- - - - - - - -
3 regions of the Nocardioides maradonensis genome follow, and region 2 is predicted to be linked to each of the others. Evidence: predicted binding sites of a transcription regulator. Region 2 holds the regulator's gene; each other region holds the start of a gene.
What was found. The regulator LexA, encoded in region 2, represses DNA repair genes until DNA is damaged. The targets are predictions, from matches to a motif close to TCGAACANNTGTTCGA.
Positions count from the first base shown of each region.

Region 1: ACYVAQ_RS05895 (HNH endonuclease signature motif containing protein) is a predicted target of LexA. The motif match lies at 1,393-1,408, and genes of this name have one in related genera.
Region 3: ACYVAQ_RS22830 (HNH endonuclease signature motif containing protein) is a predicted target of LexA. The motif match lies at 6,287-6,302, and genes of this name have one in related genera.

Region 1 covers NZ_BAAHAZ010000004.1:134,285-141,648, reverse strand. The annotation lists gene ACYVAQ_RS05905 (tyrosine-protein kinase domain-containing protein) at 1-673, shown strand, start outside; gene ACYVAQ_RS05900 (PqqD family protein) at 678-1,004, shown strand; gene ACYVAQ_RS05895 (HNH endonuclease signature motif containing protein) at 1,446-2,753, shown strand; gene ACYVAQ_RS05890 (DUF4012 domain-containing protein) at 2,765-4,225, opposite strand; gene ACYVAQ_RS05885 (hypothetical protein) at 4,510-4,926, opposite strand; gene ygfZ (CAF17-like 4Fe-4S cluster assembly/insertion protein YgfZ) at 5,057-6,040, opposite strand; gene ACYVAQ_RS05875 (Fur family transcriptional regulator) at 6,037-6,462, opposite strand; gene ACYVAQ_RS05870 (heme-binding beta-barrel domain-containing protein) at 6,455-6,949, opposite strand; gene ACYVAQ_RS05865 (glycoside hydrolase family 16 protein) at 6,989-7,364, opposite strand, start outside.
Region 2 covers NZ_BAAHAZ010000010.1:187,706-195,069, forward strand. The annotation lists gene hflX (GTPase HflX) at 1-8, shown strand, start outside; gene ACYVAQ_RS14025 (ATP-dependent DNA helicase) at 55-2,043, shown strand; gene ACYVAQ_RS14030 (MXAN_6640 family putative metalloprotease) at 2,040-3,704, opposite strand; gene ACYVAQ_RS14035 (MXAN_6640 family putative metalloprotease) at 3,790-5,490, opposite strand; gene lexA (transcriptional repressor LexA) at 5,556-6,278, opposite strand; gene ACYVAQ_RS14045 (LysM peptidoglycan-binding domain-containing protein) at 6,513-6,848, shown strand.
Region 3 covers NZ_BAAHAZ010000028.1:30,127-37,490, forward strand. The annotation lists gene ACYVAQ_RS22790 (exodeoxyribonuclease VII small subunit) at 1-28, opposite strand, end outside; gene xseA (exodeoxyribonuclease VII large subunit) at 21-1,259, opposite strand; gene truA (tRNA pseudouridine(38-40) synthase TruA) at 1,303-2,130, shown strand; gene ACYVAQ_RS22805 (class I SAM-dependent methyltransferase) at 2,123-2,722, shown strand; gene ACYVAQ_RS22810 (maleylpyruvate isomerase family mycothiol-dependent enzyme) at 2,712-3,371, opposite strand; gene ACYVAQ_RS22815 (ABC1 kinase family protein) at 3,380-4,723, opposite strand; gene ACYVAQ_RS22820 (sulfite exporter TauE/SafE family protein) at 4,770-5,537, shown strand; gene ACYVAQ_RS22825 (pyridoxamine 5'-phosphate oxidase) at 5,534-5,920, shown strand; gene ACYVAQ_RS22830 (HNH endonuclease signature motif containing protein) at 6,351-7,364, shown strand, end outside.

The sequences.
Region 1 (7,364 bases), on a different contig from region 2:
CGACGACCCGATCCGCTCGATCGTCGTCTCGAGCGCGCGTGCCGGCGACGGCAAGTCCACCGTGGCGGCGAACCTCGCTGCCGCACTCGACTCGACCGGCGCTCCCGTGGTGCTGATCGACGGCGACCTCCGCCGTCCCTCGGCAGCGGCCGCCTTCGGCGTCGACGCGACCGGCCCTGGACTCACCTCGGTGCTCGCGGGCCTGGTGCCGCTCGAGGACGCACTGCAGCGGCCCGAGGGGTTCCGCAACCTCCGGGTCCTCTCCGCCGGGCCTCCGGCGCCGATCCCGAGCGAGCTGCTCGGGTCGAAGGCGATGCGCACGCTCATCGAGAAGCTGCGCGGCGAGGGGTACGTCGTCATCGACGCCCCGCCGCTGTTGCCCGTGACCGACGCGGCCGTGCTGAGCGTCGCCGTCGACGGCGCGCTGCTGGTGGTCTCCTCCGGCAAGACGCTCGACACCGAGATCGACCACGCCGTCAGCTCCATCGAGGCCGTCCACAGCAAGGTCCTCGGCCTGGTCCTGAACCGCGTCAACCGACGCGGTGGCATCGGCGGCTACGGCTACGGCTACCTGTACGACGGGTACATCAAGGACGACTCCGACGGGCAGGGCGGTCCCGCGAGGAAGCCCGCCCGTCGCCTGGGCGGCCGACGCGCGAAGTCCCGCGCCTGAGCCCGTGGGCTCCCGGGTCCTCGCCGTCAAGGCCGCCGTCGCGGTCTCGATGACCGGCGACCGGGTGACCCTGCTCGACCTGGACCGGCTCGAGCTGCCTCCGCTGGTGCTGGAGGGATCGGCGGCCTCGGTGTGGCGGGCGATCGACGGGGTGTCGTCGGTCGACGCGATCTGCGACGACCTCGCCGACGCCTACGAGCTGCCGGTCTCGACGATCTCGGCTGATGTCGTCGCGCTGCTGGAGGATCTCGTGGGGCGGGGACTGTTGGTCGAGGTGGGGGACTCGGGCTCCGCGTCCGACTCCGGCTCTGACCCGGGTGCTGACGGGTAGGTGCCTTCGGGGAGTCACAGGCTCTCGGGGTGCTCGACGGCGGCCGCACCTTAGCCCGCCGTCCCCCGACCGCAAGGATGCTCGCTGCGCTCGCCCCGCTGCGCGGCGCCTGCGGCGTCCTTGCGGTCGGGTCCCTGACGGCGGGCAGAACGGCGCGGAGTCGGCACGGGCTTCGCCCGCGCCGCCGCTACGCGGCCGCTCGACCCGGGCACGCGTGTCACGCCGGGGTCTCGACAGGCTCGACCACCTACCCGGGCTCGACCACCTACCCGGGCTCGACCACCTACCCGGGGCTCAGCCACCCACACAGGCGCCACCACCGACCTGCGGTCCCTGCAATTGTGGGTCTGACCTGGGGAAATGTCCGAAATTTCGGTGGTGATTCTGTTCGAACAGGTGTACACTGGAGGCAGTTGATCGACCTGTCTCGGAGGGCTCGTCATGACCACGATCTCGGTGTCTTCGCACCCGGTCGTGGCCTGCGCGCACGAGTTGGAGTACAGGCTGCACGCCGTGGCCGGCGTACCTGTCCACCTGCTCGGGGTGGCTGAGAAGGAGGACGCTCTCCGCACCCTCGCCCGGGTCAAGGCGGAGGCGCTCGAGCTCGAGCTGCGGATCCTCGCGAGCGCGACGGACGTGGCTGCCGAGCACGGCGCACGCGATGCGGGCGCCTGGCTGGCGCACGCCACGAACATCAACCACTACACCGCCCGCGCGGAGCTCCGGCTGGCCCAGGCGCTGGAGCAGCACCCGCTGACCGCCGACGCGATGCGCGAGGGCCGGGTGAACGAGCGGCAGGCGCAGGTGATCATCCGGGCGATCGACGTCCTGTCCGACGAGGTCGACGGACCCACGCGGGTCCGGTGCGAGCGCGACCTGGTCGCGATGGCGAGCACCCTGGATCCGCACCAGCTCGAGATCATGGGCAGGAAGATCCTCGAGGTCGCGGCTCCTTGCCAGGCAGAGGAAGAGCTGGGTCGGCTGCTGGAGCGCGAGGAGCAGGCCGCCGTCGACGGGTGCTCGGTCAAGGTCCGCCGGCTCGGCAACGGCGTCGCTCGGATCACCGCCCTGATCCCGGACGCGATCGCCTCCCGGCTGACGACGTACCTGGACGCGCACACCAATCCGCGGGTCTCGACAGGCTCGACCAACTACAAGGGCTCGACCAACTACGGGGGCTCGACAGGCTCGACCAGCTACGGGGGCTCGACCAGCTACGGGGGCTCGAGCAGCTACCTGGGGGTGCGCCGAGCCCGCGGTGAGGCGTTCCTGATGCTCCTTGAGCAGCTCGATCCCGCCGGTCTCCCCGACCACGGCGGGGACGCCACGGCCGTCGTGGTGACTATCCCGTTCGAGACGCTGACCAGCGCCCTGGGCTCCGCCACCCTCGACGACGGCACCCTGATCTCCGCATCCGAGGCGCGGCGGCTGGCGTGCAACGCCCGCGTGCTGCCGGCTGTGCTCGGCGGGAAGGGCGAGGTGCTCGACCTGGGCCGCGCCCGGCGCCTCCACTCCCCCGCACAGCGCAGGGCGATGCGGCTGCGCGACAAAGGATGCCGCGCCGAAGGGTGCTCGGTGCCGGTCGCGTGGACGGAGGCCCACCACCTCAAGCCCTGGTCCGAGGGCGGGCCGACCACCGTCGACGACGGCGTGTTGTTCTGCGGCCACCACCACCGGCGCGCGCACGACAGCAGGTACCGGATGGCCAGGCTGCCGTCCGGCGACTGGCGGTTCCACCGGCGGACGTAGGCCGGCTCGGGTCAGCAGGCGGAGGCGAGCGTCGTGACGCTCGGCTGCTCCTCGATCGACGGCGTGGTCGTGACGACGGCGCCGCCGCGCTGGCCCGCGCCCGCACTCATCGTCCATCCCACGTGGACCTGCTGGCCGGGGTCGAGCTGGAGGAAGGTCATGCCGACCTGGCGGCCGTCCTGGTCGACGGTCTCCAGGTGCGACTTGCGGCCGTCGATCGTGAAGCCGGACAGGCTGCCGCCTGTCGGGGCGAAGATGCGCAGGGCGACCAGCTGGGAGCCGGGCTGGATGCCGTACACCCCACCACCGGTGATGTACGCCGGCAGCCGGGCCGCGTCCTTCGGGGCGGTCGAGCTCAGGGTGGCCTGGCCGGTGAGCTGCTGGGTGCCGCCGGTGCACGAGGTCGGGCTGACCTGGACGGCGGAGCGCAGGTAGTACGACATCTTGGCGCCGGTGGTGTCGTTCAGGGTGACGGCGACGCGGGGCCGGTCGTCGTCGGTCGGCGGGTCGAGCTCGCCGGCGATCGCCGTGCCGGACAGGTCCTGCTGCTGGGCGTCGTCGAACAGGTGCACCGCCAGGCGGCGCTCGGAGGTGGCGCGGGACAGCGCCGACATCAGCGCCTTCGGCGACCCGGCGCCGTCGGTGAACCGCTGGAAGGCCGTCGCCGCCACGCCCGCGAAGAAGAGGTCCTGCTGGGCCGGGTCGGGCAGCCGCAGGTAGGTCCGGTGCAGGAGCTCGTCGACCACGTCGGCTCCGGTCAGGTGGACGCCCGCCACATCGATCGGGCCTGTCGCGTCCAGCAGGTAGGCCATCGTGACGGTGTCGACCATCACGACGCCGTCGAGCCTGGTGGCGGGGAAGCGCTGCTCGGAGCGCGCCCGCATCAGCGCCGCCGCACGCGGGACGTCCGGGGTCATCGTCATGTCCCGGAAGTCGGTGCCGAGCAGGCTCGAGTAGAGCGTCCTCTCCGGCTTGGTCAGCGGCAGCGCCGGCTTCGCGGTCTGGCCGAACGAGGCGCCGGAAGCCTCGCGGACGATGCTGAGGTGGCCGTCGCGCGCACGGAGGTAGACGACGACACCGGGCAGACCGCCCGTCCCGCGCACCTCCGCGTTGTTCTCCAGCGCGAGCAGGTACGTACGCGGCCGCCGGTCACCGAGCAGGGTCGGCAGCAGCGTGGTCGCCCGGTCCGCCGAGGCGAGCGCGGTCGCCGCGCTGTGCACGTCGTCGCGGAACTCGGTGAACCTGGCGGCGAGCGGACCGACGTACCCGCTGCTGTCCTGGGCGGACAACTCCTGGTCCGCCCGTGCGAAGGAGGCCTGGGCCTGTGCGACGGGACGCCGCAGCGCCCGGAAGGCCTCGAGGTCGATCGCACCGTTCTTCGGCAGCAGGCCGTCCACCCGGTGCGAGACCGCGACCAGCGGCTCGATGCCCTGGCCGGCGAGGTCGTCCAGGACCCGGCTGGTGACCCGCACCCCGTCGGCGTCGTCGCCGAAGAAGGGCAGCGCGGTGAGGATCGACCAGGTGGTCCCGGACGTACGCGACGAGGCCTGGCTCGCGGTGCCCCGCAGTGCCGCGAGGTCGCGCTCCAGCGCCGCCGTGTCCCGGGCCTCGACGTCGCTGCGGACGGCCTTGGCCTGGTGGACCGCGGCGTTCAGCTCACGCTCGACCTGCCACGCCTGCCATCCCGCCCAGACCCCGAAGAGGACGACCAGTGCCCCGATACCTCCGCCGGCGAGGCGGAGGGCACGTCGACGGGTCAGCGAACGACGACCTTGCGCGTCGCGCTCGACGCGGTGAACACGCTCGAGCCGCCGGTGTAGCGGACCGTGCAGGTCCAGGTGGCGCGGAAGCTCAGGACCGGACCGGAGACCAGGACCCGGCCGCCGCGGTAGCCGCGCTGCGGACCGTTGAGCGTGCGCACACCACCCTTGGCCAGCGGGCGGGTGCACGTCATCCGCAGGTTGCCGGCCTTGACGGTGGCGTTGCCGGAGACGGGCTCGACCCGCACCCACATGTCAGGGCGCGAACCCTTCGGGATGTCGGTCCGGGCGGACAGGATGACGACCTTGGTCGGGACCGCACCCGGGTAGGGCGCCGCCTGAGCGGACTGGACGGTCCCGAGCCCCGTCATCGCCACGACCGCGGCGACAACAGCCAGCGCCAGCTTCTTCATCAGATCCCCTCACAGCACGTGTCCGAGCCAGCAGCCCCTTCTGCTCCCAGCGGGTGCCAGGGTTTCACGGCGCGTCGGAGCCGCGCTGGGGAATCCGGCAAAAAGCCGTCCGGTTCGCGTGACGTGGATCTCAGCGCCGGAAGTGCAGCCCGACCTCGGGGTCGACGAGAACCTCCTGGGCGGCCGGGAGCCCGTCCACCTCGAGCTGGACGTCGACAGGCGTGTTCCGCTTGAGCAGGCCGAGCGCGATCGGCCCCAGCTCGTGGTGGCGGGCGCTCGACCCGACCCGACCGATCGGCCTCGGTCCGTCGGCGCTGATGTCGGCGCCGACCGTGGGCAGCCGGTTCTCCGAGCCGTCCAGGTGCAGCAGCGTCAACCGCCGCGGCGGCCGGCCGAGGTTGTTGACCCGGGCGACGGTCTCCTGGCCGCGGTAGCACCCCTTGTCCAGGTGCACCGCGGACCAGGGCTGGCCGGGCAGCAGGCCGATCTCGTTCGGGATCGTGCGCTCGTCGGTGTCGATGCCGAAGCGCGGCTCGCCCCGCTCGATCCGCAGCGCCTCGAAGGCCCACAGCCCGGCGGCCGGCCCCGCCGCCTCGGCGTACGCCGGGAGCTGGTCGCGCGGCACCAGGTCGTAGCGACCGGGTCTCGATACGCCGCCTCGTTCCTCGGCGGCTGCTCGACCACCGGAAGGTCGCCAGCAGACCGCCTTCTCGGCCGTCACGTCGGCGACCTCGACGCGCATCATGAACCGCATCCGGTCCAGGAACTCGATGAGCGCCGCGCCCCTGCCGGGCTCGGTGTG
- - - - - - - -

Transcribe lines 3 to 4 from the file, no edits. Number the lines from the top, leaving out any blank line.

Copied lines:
Positions count from the first base shown of each region.

Region 1: ACYVAQ_RS05895 (HNH endonuclease signature motif containing protein) is a predicted target of LexA. The motif match lies at 1,393-1,408, and genes of this name have one in related genera.